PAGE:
The main snag holding up a compromise between House and Senate conferees on implementing the voter-approved South Carolina lottery is who will appoint the commission that will run the games.
The lower chamber's bill calls for the House, Senate and governor to make three appointments each. The Senate bill, more reflective of what Gov. Jim Hodges proposes (and what he campaigned on last November), would have the governor name five lottery commissioners and the House and Senate two each.
Once the appointment hang-up is resolved, says Speaker Pro Tem Doug Smith, R-Spartanburg, the other points of contention, including restrictions on advertising and a ban on Sunday ticket sales favored by the House, can probably be worked out.
So this weekend Senate conferee Tommy Moore, D-Clearwater, is trying to come up with a new compromise that will be satisfactory to the House. That's a tall order, because the Senate is right on the merits of the issue.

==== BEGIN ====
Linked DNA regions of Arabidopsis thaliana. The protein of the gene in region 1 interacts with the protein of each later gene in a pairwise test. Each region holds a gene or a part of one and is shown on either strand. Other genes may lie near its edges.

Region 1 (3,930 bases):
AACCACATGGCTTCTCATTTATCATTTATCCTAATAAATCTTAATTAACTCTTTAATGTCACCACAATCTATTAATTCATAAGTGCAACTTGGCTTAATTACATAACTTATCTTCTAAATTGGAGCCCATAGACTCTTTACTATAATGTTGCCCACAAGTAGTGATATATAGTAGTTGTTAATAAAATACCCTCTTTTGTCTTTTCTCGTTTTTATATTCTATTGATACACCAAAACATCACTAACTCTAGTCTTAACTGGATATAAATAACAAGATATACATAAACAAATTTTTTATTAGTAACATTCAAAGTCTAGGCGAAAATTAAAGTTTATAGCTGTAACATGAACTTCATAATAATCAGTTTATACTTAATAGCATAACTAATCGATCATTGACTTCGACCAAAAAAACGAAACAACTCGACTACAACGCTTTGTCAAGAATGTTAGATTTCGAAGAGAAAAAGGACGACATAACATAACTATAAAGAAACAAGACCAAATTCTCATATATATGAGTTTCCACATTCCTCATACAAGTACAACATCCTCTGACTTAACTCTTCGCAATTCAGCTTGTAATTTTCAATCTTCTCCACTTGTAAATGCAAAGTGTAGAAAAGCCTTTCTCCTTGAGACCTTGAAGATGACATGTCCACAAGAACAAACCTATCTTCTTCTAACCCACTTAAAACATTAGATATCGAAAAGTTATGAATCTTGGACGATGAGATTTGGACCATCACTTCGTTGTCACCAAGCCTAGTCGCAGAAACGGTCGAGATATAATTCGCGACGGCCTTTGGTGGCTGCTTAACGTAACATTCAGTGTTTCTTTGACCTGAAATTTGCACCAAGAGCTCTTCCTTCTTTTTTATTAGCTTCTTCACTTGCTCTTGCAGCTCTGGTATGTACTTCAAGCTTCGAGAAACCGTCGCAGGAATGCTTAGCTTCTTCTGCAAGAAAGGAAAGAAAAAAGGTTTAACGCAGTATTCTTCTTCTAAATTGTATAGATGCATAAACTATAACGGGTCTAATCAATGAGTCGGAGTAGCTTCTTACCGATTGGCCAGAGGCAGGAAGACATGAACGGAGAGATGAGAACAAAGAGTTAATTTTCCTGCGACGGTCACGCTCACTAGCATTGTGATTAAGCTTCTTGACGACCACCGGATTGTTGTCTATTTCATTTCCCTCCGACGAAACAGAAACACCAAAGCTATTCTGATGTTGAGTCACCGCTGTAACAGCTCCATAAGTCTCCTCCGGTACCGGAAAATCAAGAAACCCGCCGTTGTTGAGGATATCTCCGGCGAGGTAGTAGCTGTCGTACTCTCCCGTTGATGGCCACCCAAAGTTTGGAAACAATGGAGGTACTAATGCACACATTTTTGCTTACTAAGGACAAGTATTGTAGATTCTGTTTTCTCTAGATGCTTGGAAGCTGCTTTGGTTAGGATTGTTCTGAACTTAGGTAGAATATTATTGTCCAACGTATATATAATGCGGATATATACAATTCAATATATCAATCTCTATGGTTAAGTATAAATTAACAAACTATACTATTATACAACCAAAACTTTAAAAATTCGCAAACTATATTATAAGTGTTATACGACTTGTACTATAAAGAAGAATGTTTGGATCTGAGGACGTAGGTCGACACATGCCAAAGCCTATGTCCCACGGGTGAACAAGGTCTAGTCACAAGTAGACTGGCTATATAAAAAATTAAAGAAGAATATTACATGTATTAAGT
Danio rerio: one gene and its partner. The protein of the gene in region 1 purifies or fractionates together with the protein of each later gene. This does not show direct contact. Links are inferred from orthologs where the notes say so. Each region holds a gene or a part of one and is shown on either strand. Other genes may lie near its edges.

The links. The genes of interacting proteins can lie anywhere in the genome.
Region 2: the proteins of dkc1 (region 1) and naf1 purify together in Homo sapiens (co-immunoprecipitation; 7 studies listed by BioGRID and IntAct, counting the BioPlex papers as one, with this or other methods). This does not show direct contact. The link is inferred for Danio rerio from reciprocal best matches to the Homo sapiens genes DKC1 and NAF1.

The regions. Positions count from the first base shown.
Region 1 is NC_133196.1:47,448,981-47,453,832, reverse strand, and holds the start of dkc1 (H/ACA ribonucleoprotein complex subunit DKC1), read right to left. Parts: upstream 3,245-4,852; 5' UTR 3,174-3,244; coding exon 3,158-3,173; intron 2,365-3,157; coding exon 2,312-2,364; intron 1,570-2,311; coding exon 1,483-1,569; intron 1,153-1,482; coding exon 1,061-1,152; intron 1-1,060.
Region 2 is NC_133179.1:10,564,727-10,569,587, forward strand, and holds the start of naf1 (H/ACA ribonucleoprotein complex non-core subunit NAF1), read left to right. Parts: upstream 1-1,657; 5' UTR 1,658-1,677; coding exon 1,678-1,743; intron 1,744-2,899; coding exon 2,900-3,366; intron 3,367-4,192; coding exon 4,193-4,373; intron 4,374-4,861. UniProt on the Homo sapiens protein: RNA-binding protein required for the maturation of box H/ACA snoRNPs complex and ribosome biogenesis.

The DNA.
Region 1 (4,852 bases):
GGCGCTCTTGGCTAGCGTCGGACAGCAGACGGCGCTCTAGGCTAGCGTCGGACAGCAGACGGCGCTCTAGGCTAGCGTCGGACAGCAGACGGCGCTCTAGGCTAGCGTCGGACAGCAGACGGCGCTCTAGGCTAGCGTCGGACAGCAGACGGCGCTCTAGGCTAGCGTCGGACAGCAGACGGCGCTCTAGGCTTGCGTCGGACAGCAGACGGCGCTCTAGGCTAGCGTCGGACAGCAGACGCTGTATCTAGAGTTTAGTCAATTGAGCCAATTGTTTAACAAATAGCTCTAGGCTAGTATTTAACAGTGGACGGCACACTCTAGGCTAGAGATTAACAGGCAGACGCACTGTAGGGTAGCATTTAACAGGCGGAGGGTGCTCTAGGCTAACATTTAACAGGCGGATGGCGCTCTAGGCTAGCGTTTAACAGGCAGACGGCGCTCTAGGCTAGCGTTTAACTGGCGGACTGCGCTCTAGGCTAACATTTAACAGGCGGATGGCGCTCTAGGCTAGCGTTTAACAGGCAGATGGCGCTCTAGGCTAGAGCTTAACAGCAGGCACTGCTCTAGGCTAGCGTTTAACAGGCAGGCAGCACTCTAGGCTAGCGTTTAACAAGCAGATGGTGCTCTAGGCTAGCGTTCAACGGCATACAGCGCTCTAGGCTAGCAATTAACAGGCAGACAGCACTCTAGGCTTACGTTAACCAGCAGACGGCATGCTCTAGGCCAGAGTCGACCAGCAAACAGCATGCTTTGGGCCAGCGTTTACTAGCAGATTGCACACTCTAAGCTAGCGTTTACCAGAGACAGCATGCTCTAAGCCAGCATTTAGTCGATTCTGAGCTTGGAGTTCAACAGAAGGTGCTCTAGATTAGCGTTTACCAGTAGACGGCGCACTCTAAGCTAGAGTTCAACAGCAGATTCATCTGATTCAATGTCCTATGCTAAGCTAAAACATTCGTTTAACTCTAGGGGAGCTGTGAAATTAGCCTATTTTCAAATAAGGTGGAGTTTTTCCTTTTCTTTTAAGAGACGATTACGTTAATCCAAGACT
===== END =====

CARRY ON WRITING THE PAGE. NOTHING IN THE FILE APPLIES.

Moore says Democrats want the governor responsible for majority of the appointees; he's the one who'll be held accountable for how well, or badly, the lottery commission carries out its duties.
He's right. It would be ridiculous for the Legislature to have the stronger appointive power when it's the governor who answers to all the voters, not House and Senate members - and that will still be true if a Republican succeeds Hodges.
Hence, there's no reason why the appointive issue should be partisan. Just let fairness and common sense prevail.